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Study May Lead to Better Understanding of Trauma-Related Stress

| December 10, 2011
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(Mike Hoff/Flickr)

A new study may help identify individuals who are more vulnerable to stress disorders after traumatic events.

The study, published in the December issues of Biological Psychiatry, looked at the level of a stress hormone called cortisol in 296 police recruits when they woke up and then 30 minutes later. Over several years, the study found, those officers with higher cortisol levels were more likely to have stressful reactions around traumatic events.

Lead author Sabra Inslicht, a psychologist with the San Francisco Veterans Affairs Medical Center, says the study is the first of its kind to look at hormone levels before traumatic events.

“We have an opportunity to look at individuals before they were ever exposed to trauma and to see if there is something different before they go into the stressful environment – and will that affect future responses.”

Inslicht say the ultimate goal is to develop a profile of risk and resilience that would identify individuals most at risk in order to be able to intervene early on. She says the study could lead to insights into risk factors for conditions like Post Traumatic Stress Disorder.

More research is still needed,¬†Inslicht says, and it’s necessary to replicate the study in civilians because police officers may be more resilient than the general population.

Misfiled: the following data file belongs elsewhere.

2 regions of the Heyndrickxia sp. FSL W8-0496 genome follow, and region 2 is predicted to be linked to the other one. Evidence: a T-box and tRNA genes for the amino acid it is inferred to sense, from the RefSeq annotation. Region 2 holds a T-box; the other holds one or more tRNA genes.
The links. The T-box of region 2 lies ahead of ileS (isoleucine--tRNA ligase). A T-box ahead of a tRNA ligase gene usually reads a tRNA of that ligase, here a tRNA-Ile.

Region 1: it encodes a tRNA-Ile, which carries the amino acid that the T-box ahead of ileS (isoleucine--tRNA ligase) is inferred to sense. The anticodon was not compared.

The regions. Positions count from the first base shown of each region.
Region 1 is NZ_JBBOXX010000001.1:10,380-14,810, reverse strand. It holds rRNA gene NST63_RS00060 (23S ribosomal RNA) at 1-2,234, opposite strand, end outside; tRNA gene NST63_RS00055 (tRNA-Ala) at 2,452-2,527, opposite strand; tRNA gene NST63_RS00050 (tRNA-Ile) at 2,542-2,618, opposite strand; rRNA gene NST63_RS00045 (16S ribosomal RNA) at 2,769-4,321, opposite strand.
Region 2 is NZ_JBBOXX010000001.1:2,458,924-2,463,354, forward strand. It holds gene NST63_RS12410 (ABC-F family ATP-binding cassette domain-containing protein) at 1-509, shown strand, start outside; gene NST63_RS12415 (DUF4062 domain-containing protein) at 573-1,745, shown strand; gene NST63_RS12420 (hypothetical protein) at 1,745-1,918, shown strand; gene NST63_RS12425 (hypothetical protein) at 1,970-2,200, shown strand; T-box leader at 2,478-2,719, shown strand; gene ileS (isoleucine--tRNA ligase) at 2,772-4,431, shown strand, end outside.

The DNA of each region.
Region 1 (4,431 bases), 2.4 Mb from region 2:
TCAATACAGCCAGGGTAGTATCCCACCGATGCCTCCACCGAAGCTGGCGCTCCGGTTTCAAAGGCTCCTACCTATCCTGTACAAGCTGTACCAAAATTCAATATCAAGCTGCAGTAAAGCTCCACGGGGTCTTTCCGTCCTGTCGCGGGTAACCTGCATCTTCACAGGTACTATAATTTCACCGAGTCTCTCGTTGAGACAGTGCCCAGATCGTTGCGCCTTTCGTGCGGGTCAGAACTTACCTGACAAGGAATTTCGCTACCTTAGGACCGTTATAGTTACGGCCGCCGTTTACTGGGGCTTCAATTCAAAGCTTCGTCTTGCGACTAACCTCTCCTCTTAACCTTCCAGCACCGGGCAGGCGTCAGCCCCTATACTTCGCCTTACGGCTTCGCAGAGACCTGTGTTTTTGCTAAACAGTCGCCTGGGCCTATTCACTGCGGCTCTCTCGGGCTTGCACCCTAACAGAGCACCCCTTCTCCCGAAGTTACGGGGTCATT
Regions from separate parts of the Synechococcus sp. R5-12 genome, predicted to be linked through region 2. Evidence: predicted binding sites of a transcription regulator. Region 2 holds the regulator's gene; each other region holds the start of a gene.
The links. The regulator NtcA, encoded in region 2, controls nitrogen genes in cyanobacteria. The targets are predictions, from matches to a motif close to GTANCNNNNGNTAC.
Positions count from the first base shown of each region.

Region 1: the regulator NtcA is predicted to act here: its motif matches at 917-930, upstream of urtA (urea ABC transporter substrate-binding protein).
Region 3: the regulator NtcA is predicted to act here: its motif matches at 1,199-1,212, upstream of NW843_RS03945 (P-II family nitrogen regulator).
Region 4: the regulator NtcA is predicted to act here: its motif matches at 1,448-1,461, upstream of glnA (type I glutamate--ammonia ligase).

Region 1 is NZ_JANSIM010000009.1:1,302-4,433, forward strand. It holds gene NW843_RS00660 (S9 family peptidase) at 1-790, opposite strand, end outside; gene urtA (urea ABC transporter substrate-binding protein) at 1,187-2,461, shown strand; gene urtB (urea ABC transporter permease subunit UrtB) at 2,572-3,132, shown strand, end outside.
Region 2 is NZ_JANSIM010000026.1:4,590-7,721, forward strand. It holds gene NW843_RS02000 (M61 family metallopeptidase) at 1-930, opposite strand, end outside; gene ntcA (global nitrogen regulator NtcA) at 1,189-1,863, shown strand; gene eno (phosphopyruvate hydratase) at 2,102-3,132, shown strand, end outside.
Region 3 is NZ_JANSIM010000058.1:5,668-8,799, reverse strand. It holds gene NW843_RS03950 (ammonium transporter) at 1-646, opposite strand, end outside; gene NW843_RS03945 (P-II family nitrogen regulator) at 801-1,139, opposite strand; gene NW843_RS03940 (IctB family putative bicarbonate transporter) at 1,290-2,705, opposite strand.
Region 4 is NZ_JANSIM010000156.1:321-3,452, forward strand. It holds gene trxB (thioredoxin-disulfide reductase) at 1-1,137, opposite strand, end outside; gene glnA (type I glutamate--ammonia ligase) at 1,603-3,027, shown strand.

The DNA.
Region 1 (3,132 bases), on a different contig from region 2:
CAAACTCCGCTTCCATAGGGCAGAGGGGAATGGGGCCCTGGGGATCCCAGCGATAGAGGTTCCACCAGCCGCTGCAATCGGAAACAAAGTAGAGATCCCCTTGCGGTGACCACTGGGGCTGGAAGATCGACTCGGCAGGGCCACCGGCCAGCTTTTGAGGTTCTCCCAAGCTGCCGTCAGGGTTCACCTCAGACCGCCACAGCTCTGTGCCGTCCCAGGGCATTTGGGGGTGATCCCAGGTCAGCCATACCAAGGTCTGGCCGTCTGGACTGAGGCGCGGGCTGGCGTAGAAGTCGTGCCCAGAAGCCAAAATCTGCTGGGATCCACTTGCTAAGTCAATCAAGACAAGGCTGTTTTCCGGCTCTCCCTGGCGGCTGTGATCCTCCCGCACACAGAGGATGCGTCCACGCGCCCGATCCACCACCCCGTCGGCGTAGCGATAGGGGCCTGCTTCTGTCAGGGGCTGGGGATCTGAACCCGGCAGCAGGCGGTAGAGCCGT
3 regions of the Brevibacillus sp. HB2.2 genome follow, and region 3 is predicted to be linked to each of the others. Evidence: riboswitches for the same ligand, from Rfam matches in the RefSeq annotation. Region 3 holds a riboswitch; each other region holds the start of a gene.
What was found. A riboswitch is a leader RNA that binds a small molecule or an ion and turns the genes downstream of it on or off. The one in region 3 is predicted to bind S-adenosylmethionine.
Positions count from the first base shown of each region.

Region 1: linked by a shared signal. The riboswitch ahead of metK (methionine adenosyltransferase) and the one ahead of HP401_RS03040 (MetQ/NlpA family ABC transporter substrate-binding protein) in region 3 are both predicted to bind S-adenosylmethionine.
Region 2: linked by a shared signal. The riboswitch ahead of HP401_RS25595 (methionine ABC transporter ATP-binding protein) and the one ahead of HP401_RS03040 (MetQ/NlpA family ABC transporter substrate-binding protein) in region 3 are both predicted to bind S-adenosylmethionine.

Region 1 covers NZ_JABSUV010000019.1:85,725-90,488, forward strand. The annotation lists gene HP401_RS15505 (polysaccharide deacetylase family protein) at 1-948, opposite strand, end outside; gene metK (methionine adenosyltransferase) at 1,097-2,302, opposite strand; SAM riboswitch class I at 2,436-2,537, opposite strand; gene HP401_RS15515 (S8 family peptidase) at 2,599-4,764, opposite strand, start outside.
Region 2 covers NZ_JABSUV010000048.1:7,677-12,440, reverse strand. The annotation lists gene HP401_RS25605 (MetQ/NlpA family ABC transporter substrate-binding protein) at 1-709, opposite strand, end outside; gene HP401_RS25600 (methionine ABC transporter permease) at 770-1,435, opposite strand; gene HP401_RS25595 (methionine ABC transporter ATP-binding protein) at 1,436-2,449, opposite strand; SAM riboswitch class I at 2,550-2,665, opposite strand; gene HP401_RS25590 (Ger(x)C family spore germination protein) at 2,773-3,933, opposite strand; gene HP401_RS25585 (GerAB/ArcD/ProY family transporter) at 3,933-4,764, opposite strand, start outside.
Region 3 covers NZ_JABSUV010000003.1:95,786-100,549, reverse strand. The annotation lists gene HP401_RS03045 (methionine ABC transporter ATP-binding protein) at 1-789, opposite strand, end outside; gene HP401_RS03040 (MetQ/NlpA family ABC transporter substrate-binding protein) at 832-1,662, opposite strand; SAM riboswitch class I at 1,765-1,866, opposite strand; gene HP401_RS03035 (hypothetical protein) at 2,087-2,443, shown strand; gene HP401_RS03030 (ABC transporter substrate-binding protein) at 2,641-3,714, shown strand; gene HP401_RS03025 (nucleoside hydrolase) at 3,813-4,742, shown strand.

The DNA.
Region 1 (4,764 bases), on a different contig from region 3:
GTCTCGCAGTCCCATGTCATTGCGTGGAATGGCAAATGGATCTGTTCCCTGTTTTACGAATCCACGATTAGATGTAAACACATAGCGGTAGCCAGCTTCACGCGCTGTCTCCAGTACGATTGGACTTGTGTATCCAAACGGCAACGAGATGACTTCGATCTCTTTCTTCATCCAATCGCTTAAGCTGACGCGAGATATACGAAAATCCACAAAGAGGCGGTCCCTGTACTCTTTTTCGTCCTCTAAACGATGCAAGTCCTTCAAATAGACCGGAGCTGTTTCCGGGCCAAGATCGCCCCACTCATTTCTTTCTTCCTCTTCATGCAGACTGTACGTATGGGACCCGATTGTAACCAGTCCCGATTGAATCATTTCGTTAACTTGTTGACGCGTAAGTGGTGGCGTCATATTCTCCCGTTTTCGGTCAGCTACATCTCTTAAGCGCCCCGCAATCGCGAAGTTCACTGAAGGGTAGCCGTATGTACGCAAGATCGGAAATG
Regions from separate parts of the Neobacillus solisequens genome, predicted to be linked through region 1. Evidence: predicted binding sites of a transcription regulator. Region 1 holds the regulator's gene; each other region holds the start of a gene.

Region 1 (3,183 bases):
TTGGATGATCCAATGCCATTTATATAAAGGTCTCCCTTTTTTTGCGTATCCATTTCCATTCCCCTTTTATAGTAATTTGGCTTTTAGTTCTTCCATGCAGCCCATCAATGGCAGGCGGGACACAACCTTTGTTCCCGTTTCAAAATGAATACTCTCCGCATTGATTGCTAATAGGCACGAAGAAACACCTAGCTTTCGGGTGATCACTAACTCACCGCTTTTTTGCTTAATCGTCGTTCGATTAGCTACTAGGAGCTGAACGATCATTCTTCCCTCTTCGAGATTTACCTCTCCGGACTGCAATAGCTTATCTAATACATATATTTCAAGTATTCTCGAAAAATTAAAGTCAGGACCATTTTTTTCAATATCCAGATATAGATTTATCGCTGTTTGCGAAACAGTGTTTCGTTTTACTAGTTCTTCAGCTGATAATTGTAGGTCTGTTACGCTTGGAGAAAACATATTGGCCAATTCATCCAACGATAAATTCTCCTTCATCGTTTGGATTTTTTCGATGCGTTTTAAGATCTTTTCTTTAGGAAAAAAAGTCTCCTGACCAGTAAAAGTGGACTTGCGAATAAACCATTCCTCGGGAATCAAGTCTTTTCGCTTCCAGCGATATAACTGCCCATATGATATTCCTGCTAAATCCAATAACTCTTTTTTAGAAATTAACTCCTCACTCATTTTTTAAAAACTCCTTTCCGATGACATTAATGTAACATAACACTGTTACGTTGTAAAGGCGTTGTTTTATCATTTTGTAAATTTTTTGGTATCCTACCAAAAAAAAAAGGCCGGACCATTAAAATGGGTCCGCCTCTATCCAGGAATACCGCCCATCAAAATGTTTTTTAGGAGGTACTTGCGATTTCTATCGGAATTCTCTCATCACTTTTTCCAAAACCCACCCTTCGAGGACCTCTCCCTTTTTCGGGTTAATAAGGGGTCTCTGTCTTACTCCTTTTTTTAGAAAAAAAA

The study was conducted by researchers at the San Francisco VA Medical Center, UCSF, and NYU’s Langone Medical Center, and was supported by the National Institute of Mental Health and the Department of Veterans Affairs.

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About the Author ()

Shuka Kalantari is a reporter at KQED, focusing on health and culture among immigrant and refugee communities. She formerly produced The California Report's occasional series, Whats Your Story? The series shared perspectives from under-represented communities across the state. She's a Philosophy and Spanish & Latin American Studies graduate from the University of California, Santa Cruz, and received a Masters degree in Multimedia Health and Medicine Reporting from The City University of New York Graduate School of Journalism in 2007. You can view her stories shukakalantari.com. Reach Shuka Kalantari at skalantari@kqed.org.

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